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Why mobile devices use same pins for charging and for pwr transferring

  1. Aug 7, 2014 #1
    Mobile battery has generally 3 pins, 3rd for safety and 2 pins for supply. How can mobile devices get electricity during charging from same pins from where it is transferring power to mobile circuit???

    Please help
     
  2. jcsd
  3. Aug 7, 2014 #2

    meBigGuy

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    Gold Member

    I guess there are two ways that can work.

    1. When charging, systems can get power from the charger. The charger both runs the system and the battery charging circuits. Then, when the charger power goes away, the system switches to the battery and run off it. It is fairly easy for the power circuits to switch without interrupting system operation. So, think of the mobile device as getting power from the charger if it is plugged in, or from the battery if the charger is not plugged in.

    2. I've also worked on systems that charge the battery and run off it at the same time, and it causes no end of problems because the system draws a variable current, and the battery requires a precision current to charge correctly. But it is possible to work that way (I expect there are charger chips that do it all). You just need to compensate for the current being drawn by the system.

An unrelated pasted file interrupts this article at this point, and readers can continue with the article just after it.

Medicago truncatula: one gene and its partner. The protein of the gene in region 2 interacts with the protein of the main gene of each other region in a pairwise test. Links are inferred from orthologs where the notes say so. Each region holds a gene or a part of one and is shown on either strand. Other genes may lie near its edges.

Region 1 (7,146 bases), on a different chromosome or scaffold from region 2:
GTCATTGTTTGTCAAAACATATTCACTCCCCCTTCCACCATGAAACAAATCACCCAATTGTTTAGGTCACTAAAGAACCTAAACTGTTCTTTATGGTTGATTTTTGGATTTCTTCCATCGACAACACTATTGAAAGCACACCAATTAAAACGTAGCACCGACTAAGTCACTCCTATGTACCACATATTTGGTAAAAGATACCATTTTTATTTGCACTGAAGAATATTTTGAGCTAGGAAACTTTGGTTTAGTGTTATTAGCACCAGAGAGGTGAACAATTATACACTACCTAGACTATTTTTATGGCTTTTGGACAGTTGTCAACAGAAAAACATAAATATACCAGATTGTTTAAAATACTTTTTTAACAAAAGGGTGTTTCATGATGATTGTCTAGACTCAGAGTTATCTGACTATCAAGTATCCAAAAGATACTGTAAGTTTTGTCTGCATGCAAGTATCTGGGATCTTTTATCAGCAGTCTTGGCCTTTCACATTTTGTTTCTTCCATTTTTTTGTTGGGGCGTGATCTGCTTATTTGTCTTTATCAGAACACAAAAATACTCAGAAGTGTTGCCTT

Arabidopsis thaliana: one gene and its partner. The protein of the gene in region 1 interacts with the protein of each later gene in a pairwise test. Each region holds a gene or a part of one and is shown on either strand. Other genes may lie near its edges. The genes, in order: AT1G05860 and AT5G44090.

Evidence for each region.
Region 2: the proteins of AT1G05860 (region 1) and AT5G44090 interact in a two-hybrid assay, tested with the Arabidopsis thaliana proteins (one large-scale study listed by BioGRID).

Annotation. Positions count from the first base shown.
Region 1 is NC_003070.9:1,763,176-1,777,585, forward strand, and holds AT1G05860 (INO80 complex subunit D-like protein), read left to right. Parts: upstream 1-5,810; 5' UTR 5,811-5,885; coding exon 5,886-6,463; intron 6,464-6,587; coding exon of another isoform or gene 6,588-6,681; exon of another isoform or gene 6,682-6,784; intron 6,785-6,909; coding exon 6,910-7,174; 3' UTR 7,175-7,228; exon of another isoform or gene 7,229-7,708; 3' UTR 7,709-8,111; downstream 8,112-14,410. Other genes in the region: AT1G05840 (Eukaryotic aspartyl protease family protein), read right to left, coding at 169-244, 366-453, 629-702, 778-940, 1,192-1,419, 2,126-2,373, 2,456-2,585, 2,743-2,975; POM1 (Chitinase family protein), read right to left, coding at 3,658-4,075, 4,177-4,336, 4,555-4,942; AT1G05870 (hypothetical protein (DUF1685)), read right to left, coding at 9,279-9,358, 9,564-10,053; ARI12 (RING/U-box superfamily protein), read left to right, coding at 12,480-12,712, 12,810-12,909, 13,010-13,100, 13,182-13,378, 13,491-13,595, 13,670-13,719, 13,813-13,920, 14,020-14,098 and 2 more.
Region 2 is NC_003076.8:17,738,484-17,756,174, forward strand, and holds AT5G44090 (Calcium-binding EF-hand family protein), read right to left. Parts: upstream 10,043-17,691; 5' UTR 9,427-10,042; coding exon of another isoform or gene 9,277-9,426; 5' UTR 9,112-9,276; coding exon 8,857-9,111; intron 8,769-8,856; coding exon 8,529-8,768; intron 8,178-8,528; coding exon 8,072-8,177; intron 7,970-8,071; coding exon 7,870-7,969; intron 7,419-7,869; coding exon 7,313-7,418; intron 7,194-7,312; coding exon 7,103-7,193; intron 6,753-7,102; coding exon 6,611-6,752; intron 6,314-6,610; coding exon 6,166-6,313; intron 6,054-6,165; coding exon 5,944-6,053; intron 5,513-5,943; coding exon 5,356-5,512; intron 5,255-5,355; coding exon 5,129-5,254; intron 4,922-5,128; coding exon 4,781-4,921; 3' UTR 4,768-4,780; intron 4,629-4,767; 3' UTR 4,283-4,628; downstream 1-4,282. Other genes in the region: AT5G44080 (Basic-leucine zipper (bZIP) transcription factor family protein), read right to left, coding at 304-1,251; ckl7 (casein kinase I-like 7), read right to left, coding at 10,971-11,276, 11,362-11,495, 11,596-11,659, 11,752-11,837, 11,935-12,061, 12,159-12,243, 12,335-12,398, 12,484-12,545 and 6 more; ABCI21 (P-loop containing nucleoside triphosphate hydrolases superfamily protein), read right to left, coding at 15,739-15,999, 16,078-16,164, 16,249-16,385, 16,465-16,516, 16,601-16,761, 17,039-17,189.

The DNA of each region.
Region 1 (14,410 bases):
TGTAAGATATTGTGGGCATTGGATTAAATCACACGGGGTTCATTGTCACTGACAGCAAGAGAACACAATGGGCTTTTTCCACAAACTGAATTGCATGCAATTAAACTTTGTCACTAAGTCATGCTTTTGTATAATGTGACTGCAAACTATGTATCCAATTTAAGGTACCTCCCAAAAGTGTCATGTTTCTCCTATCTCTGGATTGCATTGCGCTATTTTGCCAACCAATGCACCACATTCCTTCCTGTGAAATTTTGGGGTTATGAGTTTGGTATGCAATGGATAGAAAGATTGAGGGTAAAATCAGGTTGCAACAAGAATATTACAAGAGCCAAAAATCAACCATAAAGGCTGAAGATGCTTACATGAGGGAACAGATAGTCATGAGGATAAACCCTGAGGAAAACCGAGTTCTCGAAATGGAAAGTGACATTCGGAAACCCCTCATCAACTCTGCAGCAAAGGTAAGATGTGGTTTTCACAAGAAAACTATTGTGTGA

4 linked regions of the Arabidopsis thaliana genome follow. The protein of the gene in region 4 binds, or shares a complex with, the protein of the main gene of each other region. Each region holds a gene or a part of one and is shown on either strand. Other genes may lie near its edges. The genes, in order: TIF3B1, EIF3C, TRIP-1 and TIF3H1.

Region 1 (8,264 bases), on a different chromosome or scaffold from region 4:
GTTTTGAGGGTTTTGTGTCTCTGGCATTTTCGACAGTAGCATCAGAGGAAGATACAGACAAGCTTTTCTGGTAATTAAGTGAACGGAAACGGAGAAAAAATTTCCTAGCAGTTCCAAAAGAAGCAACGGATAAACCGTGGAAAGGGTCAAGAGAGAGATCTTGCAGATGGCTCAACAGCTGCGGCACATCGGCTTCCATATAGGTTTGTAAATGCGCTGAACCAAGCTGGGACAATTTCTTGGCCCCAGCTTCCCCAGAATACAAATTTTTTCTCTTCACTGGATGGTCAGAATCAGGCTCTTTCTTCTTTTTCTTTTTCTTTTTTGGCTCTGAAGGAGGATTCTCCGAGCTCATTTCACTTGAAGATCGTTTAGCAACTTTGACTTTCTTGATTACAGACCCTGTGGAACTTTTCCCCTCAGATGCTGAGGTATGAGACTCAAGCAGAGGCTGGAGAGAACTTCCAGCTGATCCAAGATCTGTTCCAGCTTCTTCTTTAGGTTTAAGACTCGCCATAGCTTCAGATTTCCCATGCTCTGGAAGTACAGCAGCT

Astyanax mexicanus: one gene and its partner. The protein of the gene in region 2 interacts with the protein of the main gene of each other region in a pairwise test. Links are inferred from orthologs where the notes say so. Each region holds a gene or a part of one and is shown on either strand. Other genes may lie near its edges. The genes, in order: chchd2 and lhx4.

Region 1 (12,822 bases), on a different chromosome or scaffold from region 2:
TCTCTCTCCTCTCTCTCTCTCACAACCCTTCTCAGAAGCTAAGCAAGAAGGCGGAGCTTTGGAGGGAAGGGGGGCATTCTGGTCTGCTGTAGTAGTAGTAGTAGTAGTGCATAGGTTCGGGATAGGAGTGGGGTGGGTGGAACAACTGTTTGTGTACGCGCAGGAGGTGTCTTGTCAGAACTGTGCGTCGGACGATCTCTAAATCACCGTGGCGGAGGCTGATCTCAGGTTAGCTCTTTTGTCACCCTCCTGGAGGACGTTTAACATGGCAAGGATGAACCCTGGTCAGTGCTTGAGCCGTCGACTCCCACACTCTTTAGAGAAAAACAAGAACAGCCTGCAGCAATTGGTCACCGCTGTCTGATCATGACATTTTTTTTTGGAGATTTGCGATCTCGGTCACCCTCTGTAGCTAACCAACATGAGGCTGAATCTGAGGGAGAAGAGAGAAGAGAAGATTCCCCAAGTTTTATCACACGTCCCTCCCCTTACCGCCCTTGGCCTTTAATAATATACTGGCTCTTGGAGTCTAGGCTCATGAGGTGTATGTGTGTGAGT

Not all devices will work the first way, but that is the easiest since you can start a system with a dead battery without waiting for it to get some charge.

    All systems go through power conditioning circuits after the battery, generally a combination of switching and linear regulators to supply the various subsystems. Nothing generally runs directly off the battery.

    Don't get confused about the two pins. When charging, power flows into the battery, and when supplying, power flows out. If a system and a charger were both connected to the same two pins (like #2 above), the system would essentially steal power from the charger while it was charging the battery. That is, the charger would power the system and the battery.
     
    Last edited: Aug 7, 2014
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